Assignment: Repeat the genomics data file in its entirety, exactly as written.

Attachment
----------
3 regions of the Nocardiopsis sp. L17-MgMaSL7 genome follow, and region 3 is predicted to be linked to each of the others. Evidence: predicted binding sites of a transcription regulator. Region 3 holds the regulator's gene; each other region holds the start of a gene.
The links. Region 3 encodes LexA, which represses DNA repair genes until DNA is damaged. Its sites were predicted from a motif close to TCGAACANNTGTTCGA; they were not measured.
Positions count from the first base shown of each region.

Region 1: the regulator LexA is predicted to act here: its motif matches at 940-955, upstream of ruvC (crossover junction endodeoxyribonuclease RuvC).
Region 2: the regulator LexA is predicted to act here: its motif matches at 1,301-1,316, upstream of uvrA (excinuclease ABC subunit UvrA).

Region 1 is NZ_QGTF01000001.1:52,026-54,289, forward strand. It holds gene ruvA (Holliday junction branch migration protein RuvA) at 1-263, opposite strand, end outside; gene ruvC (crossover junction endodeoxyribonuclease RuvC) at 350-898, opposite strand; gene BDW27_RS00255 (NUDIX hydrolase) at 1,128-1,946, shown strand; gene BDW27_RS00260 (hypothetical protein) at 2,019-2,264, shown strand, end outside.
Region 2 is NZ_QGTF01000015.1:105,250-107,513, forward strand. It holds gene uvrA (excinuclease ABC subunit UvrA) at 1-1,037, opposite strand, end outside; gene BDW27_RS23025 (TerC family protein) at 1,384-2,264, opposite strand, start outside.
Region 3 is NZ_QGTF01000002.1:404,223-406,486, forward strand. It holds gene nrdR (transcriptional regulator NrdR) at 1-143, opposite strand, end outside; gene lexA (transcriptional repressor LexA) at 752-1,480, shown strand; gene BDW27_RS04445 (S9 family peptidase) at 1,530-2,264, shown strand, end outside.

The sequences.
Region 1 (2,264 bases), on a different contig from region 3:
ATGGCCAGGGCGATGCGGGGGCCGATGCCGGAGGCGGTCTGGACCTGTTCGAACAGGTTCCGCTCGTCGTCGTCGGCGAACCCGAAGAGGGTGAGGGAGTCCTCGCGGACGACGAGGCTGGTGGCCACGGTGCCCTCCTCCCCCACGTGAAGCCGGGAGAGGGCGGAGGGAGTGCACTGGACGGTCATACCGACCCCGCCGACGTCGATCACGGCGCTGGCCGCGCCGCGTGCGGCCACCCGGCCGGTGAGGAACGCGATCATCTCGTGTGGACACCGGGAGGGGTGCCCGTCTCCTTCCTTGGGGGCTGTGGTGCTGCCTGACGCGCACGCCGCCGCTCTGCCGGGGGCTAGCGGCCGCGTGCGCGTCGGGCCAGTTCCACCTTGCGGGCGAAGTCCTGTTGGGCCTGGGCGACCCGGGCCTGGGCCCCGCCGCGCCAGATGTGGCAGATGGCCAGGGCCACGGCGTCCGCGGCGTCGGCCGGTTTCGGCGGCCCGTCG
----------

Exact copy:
3 regions of the Nocardiopsis sp. L17-MgMaSL7 genome follow, and region 3 is predicted to be linked to each of the others. Evidence: predicted binding sites of a transcription regulator. Region 3 holds the regulator's gene; each other region holds the start of a gene.
The links. Region 3 encodes LexA, which represses DNA repair genes until DNA is damaged. Its sites were predicted from a motif close to TCGAACANNTGTTCGA; they were not measured.
Positions count from the first base shown of each region.

Region 1: the regulator LexA is predicted to act here: its motif matches at 940-955, upstream of ruvC (crossover junction endodeoxyribonuclease RuvC).
Region 2: the regulator LexA is predicted to act here: its motif matches at 1,301-1,316, upstream of uvrA (excinuclease ABC subunit UvrA).

Region 1 is NZ_QGTF01000001.1:52,026-54,289, forward strand. It holds gene ruvA (Holliday junction branch migration protein RuvA) at 1-263, opposite strand, end outside; gene ruvC (crossover junction endodeoxyribonuclease RuvC) at 350-898, opposite strand; gene BDW27_RS00255 (NUDIX hydrolase) at 1,128-1,946, shown strand; gene BDW27_RS00260 (hypothetical protein) at 2,019-2,264, shown strand, end outside.
Region 2 is NZ_QGTF01000015.1:105,250-107,513, forward strand. It holds gene uvrA (excinuclease ABC subunit UvrA) at 1-1,037, opposite strand, end outside; gene BDW27_RS23025 (TerC family protein) at 1,384-2,264, opposite strand, start outside.
Region 3 is NZ_QGTF01000002.1:404,223-406,486, forward strand. It holds gene nrdR (transcriptional regulator NrdR) at 1-143, opposite strand, end outside; gene lexA (transcriptional repressor LexA) at 752-1,480, shown strand; gene BDW27_RS04445 (S9 family peptidase) at 1,530-2,264, shown strand, end outside.

The sequences.
Region 1 (2,264 bases), on a different contig from region 3:
ATGGCCAGGGCGATGCGGGGGCCGATGCCGGAGGCGGTCTGGACCTGTTCGAACAGGTTCCGCTCGTCGTCGTCGGCGAACCCGAAGAGGGTGAGGGAGTCCTCGCGGACGACGAGGCTGGTGGCCACGGTGCCCTCCTCCCCCACGTGAAGCCGGGAGAGGGCGGAGGGAGTGCACTGGACGGTCATACCGACCCCGCCGACGTCGATCACGGCGCTGGCCGCGCCGCGTGCGGCCACCCGGCCGGTGAGGAACGCGATCATCTCGTGTGGACACCGGGAGGGGTGCCCGTCTCCTTCCTTGGGGGCTGTGGTGCTGCCTGACGCGCACGCCGCCGCTCTGCCGGGGGCTAGCGGCCGCGTGCGCGTCGGGCCAGTTCCACCTTGCGGGCGAAGTCCTGTTGGGCCTGGGCGACCCGGGCCTGGGCCCCGCCGCGCCAGATGTGGCAGATGGCCAGGGCCACGGCGTCCGCGGCGTCGGCCGGTTTCGGCGGCCCGTCG